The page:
1783 ENGLISH POETRY 1579-1830: SPENSER AND THE TRADITION

George Colman

P. S. Edinensis, "To George Colman on his elegant Translation of Horace's Art of Poetry" Morning Chronicle and London Advertiser (6 June 1783).



In this TRANSLATION, we with wonder find,
The thoughts of Horace with his graces join'd;
Bentley, Francis, Towers, and many more,
Are now surpass'd, with all their ancient lore;
For where the Roman's scanty words have fail'd,
Thy brighter genius, COLMAN, has prevail'd.
Age after age great Horace will admire,
For attic wit, and bold poetic fire;—
His classic rules for verse with art he draws,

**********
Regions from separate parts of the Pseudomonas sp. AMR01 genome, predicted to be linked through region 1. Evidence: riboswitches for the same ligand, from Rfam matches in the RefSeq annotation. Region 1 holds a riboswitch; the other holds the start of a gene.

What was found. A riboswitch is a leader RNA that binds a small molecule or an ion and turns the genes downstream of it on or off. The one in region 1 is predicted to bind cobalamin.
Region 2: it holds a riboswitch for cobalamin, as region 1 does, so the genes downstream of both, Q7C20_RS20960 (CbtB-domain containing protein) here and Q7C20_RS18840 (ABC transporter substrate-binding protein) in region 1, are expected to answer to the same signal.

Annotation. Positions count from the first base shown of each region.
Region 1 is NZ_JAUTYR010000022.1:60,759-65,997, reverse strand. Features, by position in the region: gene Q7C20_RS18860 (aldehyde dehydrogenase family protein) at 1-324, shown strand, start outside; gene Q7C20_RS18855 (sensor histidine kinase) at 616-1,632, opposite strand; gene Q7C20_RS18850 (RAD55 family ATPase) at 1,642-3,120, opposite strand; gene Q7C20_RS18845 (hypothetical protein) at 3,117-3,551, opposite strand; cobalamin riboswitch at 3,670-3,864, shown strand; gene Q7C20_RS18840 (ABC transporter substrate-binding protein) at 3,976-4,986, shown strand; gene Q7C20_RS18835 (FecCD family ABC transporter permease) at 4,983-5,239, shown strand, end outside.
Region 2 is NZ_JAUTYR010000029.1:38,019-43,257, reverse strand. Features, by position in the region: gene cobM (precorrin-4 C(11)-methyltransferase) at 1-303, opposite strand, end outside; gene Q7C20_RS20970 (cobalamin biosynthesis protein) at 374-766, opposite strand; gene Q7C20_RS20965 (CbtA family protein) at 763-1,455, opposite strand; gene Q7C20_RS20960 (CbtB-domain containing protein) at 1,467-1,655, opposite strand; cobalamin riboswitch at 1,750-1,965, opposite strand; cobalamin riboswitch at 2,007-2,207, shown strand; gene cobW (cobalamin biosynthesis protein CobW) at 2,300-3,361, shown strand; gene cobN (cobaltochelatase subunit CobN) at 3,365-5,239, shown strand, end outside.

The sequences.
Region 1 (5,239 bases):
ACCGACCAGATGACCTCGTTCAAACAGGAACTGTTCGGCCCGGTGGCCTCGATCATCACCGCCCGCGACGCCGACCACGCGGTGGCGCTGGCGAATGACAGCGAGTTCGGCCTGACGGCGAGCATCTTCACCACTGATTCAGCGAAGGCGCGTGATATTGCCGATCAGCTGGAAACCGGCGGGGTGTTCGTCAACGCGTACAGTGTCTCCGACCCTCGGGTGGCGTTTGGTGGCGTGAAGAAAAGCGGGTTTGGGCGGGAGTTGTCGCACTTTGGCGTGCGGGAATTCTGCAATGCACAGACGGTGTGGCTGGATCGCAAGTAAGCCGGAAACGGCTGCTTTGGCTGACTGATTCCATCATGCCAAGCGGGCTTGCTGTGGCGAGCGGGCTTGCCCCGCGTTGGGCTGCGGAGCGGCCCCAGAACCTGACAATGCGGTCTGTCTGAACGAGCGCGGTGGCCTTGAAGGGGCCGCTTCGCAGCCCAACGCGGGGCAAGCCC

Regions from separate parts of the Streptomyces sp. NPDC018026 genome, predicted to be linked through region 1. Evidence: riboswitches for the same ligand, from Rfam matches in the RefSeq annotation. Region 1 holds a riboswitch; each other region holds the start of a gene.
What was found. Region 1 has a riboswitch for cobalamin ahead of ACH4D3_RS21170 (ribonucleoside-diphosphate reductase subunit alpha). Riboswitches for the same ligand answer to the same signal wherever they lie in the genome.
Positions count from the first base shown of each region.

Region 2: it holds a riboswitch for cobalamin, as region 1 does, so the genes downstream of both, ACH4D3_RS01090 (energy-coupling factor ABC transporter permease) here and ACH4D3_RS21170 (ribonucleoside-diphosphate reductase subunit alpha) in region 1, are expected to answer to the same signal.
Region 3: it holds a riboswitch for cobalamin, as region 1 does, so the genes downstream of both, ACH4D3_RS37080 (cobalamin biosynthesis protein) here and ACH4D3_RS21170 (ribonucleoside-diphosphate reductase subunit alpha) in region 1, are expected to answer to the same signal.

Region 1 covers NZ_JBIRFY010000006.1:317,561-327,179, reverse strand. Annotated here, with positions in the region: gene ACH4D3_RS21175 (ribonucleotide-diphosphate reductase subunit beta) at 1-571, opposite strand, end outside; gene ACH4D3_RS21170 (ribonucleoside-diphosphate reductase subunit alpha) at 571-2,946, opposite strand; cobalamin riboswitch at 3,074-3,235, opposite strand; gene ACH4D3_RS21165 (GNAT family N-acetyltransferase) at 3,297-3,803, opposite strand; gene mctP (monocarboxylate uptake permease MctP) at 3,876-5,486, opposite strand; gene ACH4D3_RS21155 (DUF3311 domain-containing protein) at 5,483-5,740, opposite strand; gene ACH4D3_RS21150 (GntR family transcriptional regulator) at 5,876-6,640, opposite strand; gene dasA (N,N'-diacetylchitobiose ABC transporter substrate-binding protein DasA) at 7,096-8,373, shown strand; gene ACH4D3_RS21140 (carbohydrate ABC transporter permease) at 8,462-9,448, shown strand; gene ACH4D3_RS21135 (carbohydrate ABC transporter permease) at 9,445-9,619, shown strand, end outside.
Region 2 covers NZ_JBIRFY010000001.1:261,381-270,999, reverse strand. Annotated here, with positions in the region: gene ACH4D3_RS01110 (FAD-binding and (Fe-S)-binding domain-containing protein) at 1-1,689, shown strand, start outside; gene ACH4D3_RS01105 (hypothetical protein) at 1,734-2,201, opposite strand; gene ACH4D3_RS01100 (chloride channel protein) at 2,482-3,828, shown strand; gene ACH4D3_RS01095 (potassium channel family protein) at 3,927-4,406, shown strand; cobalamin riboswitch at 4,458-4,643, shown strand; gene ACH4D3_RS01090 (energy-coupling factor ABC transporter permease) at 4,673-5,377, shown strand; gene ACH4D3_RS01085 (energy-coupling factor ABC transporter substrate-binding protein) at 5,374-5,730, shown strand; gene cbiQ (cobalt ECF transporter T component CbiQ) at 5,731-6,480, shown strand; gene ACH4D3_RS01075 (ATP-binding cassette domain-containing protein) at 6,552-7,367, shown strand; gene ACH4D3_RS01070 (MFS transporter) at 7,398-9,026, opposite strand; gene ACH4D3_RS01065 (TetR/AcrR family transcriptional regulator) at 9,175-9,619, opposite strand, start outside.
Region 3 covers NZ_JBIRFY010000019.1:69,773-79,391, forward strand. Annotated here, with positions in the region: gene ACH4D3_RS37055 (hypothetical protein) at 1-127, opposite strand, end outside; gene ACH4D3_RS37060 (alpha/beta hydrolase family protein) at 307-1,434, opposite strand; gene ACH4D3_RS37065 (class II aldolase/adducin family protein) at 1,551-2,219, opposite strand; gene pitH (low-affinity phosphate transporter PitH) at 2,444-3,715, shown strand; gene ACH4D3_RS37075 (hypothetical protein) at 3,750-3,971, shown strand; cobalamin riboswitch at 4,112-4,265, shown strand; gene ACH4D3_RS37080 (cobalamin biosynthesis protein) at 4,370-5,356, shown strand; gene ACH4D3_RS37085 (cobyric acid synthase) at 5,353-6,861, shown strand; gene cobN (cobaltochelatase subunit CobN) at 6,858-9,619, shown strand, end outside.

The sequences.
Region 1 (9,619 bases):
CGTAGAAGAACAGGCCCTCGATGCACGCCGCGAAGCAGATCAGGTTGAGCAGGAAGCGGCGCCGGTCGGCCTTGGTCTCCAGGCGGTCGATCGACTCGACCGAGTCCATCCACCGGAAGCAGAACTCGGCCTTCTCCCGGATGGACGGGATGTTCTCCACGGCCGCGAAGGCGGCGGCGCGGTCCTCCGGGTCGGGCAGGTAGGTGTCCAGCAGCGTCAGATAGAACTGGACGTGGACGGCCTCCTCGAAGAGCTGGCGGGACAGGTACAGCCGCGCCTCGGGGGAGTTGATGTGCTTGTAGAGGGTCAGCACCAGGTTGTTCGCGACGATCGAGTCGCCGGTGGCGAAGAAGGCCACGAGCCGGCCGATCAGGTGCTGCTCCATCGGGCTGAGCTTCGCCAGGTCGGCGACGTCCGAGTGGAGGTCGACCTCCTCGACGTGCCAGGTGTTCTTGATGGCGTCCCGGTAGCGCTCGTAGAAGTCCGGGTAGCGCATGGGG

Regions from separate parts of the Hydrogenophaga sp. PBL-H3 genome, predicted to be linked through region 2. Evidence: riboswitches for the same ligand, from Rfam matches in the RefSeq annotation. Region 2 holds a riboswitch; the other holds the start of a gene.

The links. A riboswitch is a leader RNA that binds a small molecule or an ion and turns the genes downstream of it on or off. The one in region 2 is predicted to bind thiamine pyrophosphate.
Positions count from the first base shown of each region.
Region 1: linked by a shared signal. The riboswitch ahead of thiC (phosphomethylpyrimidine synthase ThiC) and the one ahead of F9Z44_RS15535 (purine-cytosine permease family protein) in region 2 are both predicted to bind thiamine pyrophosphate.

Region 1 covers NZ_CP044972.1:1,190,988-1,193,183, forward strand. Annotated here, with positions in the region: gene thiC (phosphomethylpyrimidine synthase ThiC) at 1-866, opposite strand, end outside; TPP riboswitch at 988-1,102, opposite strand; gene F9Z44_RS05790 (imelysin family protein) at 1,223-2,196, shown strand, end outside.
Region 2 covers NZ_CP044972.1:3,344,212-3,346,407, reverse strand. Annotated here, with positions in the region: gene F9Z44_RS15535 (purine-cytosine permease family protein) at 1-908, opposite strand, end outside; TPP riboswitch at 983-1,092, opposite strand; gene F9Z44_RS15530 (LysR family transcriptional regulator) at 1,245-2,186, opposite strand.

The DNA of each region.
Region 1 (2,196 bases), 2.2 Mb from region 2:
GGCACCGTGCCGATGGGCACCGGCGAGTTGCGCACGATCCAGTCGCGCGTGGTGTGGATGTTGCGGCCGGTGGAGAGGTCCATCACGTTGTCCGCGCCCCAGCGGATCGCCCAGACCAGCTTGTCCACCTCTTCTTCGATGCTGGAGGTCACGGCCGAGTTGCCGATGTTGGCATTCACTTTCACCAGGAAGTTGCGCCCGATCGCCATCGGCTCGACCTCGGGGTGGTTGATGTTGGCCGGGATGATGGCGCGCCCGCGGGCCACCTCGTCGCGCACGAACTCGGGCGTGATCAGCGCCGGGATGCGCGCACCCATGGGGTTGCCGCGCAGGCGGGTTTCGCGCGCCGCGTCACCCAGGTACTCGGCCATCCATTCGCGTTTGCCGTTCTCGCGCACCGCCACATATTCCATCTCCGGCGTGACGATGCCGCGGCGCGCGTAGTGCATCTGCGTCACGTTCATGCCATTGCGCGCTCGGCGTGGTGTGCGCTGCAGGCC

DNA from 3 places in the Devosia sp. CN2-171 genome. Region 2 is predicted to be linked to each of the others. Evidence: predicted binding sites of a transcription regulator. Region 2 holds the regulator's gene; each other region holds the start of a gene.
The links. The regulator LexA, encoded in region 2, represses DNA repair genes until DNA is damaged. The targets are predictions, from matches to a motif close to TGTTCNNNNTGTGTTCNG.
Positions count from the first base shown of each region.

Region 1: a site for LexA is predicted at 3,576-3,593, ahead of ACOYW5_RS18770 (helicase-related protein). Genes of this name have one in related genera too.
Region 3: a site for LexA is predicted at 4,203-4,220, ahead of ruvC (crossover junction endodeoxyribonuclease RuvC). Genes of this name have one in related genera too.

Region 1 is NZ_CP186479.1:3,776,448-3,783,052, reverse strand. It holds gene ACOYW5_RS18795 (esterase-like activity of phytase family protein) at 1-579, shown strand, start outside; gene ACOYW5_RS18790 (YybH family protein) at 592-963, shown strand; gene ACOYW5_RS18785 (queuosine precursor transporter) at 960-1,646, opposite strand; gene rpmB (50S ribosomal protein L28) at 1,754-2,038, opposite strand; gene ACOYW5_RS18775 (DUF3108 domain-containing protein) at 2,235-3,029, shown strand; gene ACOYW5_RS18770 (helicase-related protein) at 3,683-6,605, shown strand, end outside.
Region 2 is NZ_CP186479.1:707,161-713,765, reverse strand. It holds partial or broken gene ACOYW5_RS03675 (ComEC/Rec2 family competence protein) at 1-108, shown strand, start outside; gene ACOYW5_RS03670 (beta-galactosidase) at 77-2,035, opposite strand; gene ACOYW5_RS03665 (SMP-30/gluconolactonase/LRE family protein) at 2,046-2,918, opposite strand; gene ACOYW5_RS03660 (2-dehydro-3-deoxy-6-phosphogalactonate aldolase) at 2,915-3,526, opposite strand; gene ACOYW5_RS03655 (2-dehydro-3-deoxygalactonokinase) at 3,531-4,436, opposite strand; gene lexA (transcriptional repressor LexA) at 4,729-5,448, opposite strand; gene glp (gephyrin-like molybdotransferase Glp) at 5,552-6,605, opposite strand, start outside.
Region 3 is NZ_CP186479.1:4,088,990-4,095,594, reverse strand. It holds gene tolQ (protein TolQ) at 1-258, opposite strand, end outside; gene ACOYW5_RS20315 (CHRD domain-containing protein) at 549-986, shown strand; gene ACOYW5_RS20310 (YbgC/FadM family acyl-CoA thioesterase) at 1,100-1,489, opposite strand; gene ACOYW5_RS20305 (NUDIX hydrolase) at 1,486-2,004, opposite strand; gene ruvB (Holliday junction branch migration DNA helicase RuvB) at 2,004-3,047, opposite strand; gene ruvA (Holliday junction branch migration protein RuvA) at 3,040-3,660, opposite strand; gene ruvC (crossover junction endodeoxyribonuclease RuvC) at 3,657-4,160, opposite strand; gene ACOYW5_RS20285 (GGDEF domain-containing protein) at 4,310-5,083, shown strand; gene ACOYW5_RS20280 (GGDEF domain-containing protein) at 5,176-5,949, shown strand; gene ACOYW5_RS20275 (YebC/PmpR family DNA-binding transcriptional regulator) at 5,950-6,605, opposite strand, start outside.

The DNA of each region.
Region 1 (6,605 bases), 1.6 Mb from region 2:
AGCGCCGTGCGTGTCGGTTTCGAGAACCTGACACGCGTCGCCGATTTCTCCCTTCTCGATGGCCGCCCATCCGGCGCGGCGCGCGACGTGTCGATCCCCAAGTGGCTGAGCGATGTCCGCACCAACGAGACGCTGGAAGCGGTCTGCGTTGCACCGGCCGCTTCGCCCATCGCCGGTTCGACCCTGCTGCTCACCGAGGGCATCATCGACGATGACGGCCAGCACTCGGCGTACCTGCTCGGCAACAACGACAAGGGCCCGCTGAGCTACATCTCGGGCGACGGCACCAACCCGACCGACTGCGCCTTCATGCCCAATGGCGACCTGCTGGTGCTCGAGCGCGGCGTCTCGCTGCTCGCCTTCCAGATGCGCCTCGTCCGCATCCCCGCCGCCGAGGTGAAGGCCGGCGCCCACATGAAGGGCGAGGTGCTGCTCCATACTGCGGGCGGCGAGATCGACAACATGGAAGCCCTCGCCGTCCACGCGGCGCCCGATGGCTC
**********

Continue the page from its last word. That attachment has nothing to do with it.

And holds up Nature by chaste Nature's laws.
Proceed, sweet Muse! applause shall crown thy pains,
And add new charms to his immortal strains;
Make Horace shine with splendour like his own,
And twine fresh wreaths around his hallow'd crown.
Then ev'ry Muse shall consecrate thy song,
Then ev'ry Muse shall thy great fame prolong,
As justly meriting the highest praise—
The Critic's Ivy, with the Poet's Bays.